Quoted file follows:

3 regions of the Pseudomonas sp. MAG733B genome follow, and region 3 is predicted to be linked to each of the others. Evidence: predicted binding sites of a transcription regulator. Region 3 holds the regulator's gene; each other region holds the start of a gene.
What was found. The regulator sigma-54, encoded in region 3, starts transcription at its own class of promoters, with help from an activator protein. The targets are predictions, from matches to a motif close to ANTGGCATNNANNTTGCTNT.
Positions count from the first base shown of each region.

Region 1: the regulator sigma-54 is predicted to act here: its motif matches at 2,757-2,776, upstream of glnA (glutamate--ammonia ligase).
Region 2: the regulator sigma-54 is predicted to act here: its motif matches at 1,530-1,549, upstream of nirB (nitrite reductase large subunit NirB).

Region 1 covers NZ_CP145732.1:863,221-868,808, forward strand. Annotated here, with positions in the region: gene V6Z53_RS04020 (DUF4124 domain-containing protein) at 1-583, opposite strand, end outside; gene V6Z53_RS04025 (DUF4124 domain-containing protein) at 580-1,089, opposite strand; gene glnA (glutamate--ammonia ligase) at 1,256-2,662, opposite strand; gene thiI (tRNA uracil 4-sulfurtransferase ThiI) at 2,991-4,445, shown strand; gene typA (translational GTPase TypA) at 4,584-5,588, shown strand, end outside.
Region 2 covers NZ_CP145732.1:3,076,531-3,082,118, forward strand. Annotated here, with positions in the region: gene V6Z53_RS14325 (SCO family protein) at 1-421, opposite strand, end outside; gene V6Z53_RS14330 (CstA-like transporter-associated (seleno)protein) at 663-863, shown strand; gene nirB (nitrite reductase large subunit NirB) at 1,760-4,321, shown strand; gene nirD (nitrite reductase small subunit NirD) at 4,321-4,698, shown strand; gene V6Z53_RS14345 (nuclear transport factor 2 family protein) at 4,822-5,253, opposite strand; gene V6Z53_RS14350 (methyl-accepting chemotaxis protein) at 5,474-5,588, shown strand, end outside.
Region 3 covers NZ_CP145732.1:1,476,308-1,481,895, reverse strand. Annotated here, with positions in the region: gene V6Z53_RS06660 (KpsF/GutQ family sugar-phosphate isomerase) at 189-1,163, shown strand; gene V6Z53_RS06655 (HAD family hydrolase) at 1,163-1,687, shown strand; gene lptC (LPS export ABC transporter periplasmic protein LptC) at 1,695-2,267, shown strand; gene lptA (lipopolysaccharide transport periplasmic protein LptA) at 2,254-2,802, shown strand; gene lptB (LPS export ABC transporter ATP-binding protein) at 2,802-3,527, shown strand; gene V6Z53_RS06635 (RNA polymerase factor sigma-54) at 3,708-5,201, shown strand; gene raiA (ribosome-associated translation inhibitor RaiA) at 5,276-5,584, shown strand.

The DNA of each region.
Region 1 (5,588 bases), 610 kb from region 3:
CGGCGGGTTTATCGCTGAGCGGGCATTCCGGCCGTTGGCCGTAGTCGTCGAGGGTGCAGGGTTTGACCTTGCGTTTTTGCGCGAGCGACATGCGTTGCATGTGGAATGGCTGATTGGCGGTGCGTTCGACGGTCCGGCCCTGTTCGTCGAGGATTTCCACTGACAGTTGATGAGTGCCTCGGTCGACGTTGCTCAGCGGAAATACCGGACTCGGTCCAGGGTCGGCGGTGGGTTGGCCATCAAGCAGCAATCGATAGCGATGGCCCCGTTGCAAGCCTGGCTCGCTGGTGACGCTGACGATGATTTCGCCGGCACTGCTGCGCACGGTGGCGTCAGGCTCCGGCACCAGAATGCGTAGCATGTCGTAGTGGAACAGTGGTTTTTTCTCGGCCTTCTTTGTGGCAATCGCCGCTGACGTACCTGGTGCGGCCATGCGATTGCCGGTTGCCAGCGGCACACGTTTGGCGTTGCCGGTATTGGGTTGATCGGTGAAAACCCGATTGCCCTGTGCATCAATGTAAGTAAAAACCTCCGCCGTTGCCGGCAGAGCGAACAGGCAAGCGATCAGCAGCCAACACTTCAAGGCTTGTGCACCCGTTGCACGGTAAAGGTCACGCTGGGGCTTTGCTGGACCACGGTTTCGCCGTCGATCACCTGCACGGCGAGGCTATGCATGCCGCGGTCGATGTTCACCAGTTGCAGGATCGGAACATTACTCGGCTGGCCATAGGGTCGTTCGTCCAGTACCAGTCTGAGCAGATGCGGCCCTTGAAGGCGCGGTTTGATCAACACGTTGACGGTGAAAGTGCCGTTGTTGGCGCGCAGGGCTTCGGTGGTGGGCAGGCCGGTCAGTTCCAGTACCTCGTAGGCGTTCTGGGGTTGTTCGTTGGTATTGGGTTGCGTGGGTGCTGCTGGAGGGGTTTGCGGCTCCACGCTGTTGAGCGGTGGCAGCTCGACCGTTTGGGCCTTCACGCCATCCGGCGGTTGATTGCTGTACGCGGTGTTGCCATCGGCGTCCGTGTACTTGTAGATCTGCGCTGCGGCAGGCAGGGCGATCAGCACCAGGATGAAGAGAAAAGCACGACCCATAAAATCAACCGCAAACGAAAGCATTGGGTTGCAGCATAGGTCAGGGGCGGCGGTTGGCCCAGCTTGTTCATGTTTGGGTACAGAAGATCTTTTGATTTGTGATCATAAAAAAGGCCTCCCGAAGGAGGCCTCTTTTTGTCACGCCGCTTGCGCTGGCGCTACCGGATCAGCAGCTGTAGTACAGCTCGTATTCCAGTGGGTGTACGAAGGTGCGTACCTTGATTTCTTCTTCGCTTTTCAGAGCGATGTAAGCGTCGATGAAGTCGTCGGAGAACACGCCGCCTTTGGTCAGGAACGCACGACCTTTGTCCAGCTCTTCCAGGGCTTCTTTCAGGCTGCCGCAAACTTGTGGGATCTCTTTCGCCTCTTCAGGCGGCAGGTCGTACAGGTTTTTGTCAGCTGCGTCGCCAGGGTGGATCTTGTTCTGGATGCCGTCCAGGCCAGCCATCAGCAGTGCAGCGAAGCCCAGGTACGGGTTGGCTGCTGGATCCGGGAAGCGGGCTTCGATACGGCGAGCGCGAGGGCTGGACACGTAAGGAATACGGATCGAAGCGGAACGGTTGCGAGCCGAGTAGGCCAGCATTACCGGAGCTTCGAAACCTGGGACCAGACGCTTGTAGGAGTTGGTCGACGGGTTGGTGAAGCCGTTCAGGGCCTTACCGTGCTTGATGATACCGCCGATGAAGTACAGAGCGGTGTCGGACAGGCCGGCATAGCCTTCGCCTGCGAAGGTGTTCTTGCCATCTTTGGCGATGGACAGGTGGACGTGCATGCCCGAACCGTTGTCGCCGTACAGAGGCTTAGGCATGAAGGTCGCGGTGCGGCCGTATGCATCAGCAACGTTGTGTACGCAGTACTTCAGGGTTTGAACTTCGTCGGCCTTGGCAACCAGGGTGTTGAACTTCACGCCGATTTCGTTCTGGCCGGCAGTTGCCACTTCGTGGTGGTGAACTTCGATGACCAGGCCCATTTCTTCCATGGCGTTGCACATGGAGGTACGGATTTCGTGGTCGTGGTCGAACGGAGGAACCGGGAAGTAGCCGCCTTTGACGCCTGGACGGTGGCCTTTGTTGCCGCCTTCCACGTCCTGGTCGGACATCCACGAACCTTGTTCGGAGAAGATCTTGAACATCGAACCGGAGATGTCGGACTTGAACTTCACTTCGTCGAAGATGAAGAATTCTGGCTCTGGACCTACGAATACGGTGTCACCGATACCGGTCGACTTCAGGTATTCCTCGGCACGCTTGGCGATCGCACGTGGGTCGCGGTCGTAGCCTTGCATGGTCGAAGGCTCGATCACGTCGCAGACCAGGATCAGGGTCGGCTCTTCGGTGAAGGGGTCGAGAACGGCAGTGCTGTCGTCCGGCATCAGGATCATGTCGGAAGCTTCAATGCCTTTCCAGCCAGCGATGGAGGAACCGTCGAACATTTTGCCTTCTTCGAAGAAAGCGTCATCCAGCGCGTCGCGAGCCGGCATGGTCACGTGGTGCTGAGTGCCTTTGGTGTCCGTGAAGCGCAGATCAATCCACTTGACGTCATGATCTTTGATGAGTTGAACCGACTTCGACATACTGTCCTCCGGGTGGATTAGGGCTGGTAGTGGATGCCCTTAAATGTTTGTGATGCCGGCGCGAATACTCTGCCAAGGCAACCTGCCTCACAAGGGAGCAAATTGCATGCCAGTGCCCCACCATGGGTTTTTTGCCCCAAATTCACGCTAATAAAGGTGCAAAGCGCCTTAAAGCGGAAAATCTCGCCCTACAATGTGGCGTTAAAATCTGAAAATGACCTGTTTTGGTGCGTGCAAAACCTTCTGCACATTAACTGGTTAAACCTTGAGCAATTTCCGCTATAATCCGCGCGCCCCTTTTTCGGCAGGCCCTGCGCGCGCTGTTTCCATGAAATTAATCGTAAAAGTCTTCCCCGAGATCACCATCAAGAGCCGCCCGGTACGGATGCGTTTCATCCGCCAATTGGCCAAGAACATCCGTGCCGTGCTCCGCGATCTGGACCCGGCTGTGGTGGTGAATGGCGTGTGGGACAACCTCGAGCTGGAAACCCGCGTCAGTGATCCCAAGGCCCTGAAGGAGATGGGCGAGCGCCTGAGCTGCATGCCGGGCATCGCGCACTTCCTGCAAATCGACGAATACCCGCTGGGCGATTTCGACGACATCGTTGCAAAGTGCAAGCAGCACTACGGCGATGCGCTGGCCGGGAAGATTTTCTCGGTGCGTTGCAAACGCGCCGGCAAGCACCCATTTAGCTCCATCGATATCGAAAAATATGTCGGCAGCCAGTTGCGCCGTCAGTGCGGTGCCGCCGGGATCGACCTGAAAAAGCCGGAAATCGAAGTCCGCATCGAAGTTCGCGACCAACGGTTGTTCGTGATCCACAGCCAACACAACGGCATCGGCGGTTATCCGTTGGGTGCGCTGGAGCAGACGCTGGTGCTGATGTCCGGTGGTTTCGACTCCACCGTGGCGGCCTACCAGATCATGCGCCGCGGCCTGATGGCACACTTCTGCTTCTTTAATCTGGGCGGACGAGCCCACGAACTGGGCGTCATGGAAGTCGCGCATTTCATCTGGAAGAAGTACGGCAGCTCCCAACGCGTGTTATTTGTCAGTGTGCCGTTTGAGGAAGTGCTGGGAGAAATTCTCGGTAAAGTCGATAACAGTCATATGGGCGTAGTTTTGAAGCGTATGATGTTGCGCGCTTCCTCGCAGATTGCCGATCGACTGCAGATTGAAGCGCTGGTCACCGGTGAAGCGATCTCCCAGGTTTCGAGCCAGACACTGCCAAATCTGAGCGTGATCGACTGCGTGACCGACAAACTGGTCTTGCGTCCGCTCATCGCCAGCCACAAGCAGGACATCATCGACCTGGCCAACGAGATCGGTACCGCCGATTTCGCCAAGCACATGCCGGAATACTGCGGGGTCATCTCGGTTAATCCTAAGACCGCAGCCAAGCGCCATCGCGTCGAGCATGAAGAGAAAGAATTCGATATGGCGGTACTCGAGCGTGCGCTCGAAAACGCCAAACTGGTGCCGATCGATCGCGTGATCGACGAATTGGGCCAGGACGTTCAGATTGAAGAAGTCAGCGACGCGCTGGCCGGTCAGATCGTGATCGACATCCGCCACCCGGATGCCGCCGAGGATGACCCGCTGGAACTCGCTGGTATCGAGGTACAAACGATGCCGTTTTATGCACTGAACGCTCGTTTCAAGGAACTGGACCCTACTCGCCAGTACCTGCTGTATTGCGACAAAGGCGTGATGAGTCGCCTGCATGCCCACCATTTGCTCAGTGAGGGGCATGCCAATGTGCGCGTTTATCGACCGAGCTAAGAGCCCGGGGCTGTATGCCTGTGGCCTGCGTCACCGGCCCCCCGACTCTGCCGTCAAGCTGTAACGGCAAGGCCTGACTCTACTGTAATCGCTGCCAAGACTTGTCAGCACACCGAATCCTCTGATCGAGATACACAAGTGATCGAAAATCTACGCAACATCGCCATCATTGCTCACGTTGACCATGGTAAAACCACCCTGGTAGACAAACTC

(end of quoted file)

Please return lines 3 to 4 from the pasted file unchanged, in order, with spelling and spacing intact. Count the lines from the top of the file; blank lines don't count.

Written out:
Positions count from the first base shown of each region.

Region 1: the regulator sigma-54 is predicted to act here: its motif matches at 2,757-2,776, upstream of glnA (glutamate--ammonia ligase).